Guy Krause is a man consumed by suppressed rage that emerges in volcanic proportions every now and then. One such eruption resulted in a court order to attend an anger management course, and as a class finishes he’s asked if he’d like to participate in an experimental virtual reality game. The prototype permits a person to re-live their own life and correct mistakes in a virtual world. Krause may be a minor celebrity, a stand-up comedian who progressed from clubs to films, but he’s also screwed up plenty, and his career is on the skids. He learns early that he’s not a random choice as the program requires someone with a publicly accessible life in order to construct a reasonable facsimile, and he signs up. Beginning with an incident at his graduation, an awkward and constantly questioning Krause proves a less than ideal test subject, and by the end of the first chapter we realise there may be good reasons for him to be suspicious.

Peter Bagge has a couple of interesting ideas at the heart of Reset. One involves the eventual revelation, but he’s hit on a universal regret for the other, as everyone at some point in their lives wishes they’d handled something differently in order to ensure variant consequences. Reset may only clock in at a hundred pages, but Bagge’s projects are always densely layered. There’s a lot going on in his cartooning, and his plotting is very true to life. Krause as a washed-up celebrity, yet still with ego from his successful days is very credible, and mysteries are introduced to the proceedings early. These gradually become the focus, relegating Krause and his life to the background, which is a shame as that’s the more interesting part of the narrative. Forced to step back and re-evaluate himself, Krause confronts several aspects of his life head on instead of reeling with punches as he’s done previously.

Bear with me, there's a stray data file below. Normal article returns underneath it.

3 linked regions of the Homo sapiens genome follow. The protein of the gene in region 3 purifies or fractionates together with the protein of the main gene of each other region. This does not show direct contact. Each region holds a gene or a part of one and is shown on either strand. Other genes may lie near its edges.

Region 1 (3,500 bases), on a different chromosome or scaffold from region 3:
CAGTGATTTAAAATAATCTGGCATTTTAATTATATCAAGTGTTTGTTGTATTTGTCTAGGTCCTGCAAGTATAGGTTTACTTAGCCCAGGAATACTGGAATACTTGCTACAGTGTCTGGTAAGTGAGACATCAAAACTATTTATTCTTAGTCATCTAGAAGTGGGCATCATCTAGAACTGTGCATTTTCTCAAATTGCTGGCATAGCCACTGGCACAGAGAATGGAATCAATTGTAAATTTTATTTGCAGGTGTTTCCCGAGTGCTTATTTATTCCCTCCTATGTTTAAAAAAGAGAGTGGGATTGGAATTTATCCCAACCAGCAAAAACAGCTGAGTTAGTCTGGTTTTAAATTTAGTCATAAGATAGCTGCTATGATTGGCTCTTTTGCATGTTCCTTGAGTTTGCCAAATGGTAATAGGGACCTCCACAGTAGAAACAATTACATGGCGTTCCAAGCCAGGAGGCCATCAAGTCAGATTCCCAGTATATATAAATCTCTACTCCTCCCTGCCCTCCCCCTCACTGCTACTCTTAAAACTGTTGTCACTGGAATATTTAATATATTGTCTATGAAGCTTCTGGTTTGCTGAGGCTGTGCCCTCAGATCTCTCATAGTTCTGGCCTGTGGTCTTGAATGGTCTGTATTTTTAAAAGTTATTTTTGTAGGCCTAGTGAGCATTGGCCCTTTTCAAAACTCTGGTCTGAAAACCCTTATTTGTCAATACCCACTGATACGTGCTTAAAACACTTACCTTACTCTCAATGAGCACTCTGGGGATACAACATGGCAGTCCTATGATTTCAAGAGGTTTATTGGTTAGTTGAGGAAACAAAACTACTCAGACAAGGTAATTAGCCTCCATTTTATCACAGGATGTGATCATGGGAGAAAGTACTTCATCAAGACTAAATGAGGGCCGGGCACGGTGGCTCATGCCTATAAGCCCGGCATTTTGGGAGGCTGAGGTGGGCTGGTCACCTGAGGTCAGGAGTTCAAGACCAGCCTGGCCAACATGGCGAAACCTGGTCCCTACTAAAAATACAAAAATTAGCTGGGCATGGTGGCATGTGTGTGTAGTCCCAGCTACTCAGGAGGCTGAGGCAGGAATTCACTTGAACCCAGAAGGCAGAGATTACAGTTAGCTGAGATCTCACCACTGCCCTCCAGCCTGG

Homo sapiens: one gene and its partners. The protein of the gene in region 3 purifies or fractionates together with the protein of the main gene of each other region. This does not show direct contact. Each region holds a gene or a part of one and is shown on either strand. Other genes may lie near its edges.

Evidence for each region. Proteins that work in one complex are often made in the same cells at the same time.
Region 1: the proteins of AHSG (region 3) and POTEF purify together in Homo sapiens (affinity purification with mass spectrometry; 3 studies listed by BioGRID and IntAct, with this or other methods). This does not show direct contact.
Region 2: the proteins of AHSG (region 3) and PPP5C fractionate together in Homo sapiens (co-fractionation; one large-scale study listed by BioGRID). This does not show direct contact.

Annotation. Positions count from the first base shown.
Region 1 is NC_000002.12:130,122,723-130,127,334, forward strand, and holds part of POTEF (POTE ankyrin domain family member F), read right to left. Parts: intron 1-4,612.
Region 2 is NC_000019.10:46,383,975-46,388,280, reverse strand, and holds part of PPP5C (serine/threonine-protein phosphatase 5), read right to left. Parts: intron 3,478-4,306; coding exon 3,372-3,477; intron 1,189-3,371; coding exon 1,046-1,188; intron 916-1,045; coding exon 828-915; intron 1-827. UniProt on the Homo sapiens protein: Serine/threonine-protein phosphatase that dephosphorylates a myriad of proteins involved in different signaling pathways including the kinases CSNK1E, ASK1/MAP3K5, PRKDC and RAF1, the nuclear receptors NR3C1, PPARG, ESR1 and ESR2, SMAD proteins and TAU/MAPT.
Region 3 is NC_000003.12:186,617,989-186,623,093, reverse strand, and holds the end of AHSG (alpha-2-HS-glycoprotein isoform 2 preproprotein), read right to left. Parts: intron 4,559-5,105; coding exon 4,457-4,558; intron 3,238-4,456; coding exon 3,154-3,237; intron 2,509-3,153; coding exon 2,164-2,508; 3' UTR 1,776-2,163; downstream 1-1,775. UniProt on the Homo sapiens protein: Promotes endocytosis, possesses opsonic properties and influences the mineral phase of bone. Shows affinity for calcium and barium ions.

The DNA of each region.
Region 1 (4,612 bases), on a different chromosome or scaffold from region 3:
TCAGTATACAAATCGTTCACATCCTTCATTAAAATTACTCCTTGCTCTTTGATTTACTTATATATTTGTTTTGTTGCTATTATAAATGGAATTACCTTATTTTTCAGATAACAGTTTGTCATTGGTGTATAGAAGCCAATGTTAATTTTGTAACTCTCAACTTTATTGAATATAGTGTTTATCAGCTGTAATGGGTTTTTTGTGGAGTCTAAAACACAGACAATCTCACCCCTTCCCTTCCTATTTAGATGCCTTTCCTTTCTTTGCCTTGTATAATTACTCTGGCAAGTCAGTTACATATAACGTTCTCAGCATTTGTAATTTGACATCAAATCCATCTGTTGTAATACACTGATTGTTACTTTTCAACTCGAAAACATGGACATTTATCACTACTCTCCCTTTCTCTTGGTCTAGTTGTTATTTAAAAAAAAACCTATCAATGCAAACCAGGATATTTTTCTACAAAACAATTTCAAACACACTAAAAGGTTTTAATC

More so than any Peter Bagge project to this point the comedy could be excised and the plot would still work. Had Reset been drawn by an artist with a traditional superhero soap opera style it would pass as straight drama, and that’s problematical. It’s not funny enough nor trenchant enough to match the best of Bagge’s observational catalogue, which is going to leave fans of his work somewhat let down. Anyone picking this up unfamiliar with Bagge’s previous projects will discover a readable comedy drama.